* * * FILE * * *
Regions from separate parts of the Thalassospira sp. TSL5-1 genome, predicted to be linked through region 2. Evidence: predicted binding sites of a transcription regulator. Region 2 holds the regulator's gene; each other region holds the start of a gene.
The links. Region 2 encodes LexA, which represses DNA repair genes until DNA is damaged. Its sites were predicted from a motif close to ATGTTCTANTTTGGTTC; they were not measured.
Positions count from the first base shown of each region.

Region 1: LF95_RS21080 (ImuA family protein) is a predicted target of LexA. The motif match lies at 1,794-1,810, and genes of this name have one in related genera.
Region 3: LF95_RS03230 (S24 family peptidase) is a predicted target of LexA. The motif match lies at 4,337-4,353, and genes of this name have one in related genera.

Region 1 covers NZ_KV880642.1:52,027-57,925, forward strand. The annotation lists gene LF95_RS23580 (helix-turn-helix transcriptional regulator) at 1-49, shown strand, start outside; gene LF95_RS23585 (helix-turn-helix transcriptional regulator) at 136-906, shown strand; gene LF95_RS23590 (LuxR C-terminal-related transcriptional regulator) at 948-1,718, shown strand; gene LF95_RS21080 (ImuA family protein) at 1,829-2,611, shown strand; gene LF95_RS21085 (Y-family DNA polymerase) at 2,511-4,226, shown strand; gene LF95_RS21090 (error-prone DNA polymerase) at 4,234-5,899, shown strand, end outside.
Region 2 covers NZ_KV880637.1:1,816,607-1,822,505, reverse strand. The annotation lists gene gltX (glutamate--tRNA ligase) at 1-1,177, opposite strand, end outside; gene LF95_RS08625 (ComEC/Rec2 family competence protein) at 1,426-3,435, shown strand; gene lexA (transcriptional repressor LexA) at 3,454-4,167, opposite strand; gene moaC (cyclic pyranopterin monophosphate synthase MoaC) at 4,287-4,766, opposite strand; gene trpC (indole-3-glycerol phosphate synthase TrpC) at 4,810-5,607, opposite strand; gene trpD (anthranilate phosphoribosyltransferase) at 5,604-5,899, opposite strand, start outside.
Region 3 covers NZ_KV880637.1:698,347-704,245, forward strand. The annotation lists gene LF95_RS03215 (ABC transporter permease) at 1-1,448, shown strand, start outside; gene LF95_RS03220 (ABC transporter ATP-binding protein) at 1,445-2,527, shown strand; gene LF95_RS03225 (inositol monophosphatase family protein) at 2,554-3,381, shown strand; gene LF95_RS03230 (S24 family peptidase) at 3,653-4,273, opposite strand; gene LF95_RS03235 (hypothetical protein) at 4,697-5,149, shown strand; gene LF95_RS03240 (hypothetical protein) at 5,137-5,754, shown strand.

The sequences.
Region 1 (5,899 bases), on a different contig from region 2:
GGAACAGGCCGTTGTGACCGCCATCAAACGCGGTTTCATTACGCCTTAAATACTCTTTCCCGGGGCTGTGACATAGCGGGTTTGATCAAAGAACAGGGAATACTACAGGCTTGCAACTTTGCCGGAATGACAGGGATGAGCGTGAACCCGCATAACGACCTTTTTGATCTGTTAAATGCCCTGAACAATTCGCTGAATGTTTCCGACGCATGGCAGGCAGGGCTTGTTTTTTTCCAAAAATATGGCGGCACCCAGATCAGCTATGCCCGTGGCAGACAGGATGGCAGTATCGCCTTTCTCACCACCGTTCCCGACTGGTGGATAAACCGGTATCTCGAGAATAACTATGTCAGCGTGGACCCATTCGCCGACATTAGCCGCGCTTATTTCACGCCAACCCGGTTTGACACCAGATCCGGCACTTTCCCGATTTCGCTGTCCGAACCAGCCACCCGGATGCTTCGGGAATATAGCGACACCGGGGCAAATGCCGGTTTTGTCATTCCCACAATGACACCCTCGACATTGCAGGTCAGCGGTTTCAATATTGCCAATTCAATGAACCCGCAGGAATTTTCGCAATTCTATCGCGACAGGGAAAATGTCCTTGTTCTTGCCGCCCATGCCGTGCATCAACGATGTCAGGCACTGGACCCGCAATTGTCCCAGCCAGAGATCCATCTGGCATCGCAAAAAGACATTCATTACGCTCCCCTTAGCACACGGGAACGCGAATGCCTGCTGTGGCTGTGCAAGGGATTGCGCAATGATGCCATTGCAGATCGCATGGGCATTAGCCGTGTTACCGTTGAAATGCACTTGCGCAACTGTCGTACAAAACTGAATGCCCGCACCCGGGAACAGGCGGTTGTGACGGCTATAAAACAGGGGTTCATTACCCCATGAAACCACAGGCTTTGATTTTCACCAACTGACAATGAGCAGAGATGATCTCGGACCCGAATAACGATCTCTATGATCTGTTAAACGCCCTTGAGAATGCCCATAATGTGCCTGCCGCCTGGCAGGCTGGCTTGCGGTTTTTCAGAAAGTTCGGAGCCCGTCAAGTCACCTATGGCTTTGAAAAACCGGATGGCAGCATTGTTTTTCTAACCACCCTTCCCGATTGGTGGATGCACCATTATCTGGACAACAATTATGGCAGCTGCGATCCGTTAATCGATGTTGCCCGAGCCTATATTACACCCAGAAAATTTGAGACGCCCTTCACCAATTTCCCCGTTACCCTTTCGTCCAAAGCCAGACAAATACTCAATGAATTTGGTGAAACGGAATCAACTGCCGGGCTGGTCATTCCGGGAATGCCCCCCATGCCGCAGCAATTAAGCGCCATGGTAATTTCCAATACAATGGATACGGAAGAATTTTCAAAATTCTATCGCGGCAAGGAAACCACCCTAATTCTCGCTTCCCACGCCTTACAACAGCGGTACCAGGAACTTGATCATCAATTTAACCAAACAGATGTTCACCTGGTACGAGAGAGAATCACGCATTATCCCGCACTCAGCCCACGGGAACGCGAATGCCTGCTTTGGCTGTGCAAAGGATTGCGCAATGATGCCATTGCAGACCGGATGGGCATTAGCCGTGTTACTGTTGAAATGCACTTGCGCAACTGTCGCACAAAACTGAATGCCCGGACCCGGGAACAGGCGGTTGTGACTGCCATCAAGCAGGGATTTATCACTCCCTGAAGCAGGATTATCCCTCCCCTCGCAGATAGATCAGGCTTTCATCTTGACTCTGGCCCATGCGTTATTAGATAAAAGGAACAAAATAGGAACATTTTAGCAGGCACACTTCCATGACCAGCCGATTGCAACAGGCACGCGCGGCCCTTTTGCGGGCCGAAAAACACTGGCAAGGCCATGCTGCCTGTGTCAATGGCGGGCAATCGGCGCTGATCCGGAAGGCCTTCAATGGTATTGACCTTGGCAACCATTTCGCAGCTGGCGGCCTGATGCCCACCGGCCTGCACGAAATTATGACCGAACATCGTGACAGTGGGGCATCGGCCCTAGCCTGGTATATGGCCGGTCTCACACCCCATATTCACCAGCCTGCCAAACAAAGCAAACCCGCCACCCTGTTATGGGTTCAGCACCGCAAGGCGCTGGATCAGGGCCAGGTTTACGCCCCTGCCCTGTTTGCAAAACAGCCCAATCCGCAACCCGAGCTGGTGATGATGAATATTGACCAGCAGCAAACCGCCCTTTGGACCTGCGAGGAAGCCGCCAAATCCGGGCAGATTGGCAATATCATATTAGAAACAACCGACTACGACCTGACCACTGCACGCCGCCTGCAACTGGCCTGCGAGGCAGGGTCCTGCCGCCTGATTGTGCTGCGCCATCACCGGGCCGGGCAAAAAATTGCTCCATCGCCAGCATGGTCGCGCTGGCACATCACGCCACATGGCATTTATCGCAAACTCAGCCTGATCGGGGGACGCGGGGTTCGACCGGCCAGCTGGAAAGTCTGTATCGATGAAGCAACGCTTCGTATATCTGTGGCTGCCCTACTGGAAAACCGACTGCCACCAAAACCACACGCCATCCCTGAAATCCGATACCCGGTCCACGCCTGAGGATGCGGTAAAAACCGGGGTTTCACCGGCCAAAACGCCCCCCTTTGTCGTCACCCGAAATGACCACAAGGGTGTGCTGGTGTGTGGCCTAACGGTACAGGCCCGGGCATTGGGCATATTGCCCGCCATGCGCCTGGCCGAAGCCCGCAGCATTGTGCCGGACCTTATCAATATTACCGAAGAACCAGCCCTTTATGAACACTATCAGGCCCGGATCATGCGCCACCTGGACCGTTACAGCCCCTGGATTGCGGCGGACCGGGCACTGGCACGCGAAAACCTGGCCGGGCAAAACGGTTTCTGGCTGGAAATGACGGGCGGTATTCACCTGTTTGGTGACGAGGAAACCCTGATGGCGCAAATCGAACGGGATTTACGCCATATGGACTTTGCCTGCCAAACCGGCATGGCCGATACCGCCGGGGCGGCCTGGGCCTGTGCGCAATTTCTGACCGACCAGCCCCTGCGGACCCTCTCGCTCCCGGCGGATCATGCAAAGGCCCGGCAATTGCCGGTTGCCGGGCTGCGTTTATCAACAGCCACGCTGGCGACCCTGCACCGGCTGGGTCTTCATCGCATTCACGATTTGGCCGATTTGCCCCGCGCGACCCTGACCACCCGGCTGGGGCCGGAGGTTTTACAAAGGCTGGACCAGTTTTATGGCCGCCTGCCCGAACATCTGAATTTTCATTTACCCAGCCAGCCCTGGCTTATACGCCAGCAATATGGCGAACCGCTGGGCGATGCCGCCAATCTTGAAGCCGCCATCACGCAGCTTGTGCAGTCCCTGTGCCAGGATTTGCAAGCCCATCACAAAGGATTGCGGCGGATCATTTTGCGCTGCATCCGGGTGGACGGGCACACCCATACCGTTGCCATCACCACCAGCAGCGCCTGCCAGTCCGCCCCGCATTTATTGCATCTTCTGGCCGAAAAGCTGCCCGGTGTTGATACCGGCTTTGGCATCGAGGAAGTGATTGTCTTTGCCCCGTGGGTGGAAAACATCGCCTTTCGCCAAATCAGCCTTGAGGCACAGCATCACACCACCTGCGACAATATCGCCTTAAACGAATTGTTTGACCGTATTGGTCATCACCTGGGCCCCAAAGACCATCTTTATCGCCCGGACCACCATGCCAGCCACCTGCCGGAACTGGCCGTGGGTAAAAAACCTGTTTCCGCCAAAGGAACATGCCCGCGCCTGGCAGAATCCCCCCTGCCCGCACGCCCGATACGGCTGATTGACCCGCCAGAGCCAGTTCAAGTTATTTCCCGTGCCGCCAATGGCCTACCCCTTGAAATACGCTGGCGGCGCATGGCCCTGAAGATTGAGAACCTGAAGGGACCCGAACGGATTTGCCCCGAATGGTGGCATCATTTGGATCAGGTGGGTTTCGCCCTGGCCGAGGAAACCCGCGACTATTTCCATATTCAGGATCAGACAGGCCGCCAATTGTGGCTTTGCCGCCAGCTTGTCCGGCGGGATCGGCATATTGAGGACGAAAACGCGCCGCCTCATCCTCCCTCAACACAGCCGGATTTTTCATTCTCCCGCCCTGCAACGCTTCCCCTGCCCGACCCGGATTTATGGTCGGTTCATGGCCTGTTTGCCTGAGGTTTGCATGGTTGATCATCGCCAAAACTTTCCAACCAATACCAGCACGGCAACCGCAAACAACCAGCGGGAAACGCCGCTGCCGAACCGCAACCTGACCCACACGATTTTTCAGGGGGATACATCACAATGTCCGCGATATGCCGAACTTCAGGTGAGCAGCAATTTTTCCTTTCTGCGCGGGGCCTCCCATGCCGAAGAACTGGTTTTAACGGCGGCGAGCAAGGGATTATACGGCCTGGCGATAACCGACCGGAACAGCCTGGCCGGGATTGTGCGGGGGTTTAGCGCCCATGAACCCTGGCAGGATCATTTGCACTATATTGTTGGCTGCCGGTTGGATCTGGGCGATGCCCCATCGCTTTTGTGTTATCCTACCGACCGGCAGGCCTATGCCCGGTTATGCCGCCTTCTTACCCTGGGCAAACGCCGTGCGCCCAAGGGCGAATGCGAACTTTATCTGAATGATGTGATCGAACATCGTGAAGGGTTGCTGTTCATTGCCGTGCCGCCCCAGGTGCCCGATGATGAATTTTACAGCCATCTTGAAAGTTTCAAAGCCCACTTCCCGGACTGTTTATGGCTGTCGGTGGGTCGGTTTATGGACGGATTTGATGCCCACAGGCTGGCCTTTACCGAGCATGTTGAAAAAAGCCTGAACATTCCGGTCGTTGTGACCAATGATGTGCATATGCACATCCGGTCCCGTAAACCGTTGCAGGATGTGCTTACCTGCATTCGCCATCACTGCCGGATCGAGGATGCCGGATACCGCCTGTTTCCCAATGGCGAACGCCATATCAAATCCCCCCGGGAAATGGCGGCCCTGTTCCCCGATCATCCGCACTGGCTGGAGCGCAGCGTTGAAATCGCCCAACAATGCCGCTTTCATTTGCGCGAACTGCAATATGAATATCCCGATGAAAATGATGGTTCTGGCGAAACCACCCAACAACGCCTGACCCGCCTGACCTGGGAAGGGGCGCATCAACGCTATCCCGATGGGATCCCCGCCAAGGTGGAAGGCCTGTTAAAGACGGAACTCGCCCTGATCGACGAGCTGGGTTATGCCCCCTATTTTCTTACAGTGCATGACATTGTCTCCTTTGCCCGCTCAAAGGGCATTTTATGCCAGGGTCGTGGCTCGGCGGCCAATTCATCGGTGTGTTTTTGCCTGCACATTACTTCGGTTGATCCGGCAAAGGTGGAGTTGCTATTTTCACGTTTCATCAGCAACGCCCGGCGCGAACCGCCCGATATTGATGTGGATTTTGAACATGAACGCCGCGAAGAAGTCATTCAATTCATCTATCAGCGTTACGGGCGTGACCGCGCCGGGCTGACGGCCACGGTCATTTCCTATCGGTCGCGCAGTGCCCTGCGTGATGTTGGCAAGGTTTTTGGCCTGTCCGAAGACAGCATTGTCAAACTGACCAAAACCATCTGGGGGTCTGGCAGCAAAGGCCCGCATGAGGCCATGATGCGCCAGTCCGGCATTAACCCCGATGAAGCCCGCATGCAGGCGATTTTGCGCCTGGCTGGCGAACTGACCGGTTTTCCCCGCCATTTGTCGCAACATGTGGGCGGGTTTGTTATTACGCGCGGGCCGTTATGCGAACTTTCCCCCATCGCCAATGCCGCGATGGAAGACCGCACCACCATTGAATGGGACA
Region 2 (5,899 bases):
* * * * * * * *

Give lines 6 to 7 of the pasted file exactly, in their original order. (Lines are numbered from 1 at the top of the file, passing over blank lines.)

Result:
Region 1 covers NZ_KV880642.1:52,027-57,925, forward strand. The annotation lists gene LF95_RS23580 (helix-turn-helix transcriptional regulator) at 1-49, shown strand, start outside; gene LF95_RS23585 (helix-turn-helix transcriptional regulator) at 136-906, shown strand; gene LF95_RS23590 (LuxR C-terminal-related transcriptional regulator) at 948-1,718, shown strand; gene LF95_RS21080 (ImuA family protein) at 1,829-2,611, shown strand; gene LF95_RS21085 (Y-family DNA polymerase) at 2,511-4,226, shown strand; gene LF95_RS21090 (error-prone DNA polymerase) at 4,234-5,899, shown strand, end outside.
Region 2 covers NZ_KV880637.1:1,816,607-1,822,505, reverse strand. The annotation lists gene gltX (glutamate--tRNA ligase) at 1-1,177, opposite strand, end outside; gene LF95_RS08625 (ComEC/Rec2 family competence protein) at 1,426-3,435, shown strand; gene lexA (transcriptional repressor LexA) at 3,454-4,167, opposite strand; gene moaC (cyclic pyranopterin monophosphate synthase MoaC) at 4,287-4,766, opposite strand; gene trpC (indole-3-glycerol phosphate synthase TrpC) at 4,810-5,607, opposite strand; gene trpD (anthranilate phosphoribosyltransferase) at 5,604-5,899, opposite strand, start outside.